(SUDS Director, Producer and Cast, photo by SUDS)
August: Osage County is without a doubt, the best SUDS play I have ever seen. The acting was perfection, the script masterfully handled and the whole production was ten times more convincing and moving than the John Wells 2013 film adaptation.
The play was written by Tracy Letts in 2008 and is set in rural Oklahoma. It is all about modern western families and explores the idea that no matter how old we get, or how far away we move, we can never escape the emotional burdens of our past.
The story begins with Beverly Weston, (Rowan MacAskill), telling his new housekeeper, Johnna, (Alex Avallone), about his life. Beverly was a teacher and poet in past years, but now he is a disillusioned man with alcohol as his only friend and comfort. His wife, Violet, (Elizabeth Clutterbuck), is a neurotic mess with mouth cancer, and her turbulent behaviour consistently threatens their marital happiness.
But when Beverly goes out one day and never comes back, Violet calls her three daughters and sister to the ancestral home in hope of support. But as they all decent on the house, it is clear that this is one unhappy family.
(Charlotte Ryder, Tessa Richards and Duncan Lawrie, photo by SUDS)
As the days go by and the fate of Beverly is revealed, tensions rise in the Weston household and dark secrets come out to play. With much shouting, screaming and assaults, this family reunion pushes everyone to breaking point and forces them to face the ugly truth of who they’ve all become.
But as the curtain closes, and everyone has left, one truth remains. In the reality of modern families and all the dysfunctional drama they bring, no amount of going in circles and talking over the hurt will change anything. We can blame each other as much as we want, but at the end of the day, if we want things to change, we need to put all of the hurt down and actively chose to move on. Or else we are left as nothing more than lonely, broken people, stuck in the same old nightmare.
But that’s the story, so how was the play? As I said earlier, this was without a doubt the best SUDS play I have ever seen. Everything was up to scratch and it had the air of a professional West End production.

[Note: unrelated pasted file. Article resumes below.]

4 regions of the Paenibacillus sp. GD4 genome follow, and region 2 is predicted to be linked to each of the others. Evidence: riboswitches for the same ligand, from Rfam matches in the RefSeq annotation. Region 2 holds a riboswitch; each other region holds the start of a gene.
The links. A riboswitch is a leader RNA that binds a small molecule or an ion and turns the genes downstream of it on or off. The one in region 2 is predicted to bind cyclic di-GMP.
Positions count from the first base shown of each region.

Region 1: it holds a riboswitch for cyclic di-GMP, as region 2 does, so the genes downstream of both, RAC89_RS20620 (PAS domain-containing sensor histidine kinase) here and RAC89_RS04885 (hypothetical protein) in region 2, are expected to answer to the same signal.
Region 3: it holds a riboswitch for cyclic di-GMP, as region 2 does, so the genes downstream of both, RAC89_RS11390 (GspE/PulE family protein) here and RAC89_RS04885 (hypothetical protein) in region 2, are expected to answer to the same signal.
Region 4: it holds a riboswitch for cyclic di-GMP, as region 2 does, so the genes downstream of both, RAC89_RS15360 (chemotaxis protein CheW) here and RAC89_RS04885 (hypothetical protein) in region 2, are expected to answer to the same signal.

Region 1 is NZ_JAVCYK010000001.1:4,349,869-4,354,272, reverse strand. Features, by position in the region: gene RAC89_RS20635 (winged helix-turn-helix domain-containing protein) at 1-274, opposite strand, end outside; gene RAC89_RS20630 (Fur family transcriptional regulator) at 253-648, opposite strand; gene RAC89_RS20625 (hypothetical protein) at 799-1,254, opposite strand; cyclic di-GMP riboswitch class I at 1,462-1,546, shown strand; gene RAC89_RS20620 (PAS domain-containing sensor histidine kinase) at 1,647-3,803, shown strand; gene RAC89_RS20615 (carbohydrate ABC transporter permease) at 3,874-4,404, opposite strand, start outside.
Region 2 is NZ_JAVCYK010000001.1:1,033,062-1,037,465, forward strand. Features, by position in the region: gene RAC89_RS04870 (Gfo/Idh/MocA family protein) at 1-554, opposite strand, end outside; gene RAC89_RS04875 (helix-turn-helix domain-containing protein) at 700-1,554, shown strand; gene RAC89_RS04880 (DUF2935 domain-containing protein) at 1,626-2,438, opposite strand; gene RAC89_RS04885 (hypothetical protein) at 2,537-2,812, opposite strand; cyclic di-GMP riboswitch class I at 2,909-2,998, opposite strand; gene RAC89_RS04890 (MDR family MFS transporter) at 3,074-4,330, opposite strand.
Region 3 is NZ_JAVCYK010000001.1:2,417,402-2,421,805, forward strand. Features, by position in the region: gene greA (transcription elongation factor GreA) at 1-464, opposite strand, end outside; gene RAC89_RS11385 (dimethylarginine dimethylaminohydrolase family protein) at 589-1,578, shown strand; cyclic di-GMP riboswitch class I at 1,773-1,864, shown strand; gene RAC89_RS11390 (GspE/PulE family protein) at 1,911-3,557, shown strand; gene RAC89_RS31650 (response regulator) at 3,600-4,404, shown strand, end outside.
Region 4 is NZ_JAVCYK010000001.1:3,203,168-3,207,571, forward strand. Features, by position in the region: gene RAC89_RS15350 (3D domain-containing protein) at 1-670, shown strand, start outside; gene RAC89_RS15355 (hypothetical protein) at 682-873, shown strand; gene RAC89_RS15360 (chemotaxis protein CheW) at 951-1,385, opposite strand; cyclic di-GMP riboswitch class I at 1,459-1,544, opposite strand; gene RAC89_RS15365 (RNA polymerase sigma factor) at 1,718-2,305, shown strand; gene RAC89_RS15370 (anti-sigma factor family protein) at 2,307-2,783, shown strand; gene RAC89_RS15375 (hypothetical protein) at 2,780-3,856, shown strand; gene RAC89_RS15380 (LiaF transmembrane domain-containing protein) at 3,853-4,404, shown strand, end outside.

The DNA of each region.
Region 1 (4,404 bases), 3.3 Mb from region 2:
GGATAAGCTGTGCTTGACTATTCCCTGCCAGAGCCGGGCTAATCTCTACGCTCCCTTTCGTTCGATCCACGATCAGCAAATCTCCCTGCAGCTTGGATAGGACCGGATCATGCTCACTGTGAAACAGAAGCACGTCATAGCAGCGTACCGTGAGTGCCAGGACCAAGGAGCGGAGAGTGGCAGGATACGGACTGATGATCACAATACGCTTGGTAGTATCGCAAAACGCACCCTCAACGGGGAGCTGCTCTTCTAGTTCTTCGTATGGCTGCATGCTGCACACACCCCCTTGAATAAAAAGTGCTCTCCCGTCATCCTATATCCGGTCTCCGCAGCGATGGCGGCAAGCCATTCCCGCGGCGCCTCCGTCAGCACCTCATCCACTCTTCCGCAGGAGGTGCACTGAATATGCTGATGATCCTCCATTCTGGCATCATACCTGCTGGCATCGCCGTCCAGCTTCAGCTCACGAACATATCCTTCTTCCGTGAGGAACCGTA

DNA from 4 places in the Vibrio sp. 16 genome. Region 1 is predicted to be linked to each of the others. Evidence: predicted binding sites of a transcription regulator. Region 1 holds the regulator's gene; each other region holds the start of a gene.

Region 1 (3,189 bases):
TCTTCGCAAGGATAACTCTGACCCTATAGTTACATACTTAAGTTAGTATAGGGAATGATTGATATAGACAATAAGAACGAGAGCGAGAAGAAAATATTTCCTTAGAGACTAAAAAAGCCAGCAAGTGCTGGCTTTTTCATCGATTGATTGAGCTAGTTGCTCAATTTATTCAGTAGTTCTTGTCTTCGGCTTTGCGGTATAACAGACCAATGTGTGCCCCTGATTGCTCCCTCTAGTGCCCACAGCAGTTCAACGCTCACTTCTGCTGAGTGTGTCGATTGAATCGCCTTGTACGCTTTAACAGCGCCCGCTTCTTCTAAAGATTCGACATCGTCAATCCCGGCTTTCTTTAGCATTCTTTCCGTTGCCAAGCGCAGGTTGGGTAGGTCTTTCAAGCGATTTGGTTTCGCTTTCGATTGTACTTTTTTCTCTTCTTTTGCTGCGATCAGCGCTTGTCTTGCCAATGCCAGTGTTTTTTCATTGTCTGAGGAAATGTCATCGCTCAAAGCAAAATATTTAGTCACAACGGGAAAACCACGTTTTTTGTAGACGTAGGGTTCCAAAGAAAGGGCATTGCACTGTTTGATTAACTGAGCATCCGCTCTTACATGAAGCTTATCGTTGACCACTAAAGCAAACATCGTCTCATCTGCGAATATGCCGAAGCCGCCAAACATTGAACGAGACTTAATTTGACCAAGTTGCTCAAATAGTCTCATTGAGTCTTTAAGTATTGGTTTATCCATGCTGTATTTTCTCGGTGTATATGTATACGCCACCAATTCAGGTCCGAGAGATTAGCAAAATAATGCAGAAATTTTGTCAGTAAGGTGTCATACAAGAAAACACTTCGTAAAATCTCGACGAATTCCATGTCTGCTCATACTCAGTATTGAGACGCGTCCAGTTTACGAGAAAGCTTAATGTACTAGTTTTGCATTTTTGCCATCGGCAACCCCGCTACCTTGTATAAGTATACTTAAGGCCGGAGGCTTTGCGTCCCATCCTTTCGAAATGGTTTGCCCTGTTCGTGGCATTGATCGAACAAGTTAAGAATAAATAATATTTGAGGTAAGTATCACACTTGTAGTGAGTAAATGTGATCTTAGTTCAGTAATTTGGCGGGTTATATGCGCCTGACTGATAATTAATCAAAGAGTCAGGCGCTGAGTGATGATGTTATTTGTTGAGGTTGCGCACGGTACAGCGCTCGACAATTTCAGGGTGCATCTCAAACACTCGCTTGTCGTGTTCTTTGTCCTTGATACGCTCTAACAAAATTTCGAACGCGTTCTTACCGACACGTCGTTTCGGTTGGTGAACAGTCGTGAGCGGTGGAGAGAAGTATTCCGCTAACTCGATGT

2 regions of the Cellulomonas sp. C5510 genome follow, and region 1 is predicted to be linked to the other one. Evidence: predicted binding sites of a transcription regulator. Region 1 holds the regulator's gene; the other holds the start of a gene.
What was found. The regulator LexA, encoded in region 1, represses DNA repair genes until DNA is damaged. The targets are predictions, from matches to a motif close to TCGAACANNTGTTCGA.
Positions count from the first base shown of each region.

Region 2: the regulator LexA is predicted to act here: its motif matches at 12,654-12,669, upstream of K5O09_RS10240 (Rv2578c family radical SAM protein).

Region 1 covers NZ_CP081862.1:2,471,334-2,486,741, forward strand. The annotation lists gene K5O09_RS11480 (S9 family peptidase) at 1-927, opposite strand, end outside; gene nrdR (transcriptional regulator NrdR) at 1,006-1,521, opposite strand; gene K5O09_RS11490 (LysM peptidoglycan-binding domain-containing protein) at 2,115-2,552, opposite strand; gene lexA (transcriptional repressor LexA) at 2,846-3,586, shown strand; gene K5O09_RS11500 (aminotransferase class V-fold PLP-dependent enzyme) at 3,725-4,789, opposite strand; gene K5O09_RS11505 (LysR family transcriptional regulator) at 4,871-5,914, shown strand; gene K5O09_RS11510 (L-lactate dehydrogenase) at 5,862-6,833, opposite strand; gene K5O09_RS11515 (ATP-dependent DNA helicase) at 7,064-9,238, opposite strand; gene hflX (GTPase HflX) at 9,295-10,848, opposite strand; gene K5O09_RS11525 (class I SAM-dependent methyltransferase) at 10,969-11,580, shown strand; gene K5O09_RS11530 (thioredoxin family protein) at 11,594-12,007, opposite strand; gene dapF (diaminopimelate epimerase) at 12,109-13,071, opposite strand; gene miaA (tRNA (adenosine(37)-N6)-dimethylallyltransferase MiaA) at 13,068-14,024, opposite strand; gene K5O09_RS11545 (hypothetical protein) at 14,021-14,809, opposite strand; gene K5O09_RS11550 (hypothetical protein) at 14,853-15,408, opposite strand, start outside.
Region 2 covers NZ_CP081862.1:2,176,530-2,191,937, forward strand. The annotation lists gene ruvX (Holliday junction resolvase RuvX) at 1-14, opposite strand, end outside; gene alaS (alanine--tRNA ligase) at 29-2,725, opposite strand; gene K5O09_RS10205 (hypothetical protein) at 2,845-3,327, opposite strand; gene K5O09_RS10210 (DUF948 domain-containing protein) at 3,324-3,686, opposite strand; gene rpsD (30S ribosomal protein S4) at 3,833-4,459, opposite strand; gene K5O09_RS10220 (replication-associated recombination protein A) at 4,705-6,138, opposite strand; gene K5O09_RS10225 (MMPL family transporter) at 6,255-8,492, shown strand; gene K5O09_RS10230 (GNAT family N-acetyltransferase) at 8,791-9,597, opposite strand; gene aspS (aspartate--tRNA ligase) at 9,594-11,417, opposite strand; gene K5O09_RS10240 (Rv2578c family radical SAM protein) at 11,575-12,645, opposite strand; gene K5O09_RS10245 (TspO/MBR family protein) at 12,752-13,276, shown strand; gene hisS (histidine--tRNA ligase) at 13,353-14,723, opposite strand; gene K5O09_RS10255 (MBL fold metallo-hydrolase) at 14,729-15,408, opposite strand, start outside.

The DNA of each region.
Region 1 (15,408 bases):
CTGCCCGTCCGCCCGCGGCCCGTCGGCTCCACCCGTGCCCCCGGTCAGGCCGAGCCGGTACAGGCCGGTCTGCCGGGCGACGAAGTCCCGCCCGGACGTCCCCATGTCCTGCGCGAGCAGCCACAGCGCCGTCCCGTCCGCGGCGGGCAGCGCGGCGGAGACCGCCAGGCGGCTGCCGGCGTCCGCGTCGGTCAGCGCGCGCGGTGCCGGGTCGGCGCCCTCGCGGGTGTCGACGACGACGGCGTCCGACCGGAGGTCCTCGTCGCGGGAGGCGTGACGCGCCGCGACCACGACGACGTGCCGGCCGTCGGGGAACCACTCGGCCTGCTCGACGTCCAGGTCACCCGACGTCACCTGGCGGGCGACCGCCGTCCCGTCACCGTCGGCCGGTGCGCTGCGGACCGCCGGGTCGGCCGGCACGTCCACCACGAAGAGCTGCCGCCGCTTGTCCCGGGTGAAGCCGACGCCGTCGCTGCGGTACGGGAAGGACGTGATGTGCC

The entire cast were excellent. Eilidh Nurse gave a hilarious performance as Mattie Fae. Calum Swan was wonderfully decrepit and heartfelt as Charlie Aiken. Cameron Watson was sweet and timid as Little Charles Aiken. Megan Milne was fabulous as Karen Weston. Heather McNeill was tremendously tragic as Ivy Weston. Duncan Lawrie was great as the philosophical and selfish Bill Fordham. Tessa Richards was a convincingly muddled up Jean Fordham. James Craig was comical and seedy as Steve. Alex Avallone played the quiet and loyal Johnna with delicacy. Ross Provan played the gentle and thoughtful Sherrif with skill. And Rowan MacAskill, even although he was only in the play briefly, depicted the turmoil of Beverly sensationally, maintaining his reputation as one of SUDS’s most versatile actors. The cast engaged with the comple personalities of their characters and through the dark comedy they were able to make me feel amused, moved, angry and disgusted all at the same time, a skill which is increadibly difficult in the theatre which lacks the same momentism construction as film.
(Elizabeth Clutterbuck, photo by SUDS)
However, the show was stolen by Charlotte Ryder and Elizabeth Clutterbuck who played Barbara and Violet. They grabbed everyone’s attention and truly embodied the energy and singularity of their characters. Equally funny, moving and alarming, Ryder and Clutterbuck carried the dark and honest themes of this cynical play to perfection.
The script was beautifully handled. Any play that predominantly focuses on dialogue is tricky. But well done to Director, Calum Moore, and Producer, Callum Downs, for making the scenes and concepts run together smoothly and for allowing the drama to evolve in the natural and sophisticated way that Lett’s created.
All in all, this was a magnificent play which dealt with the multiple themes of the play in a very mature and eloquent way. But most importantly, it really reflected the best of what SUDS has to offer both on stage and behind the scenes. I very much look forward to the next one!
By Caroline Malcolm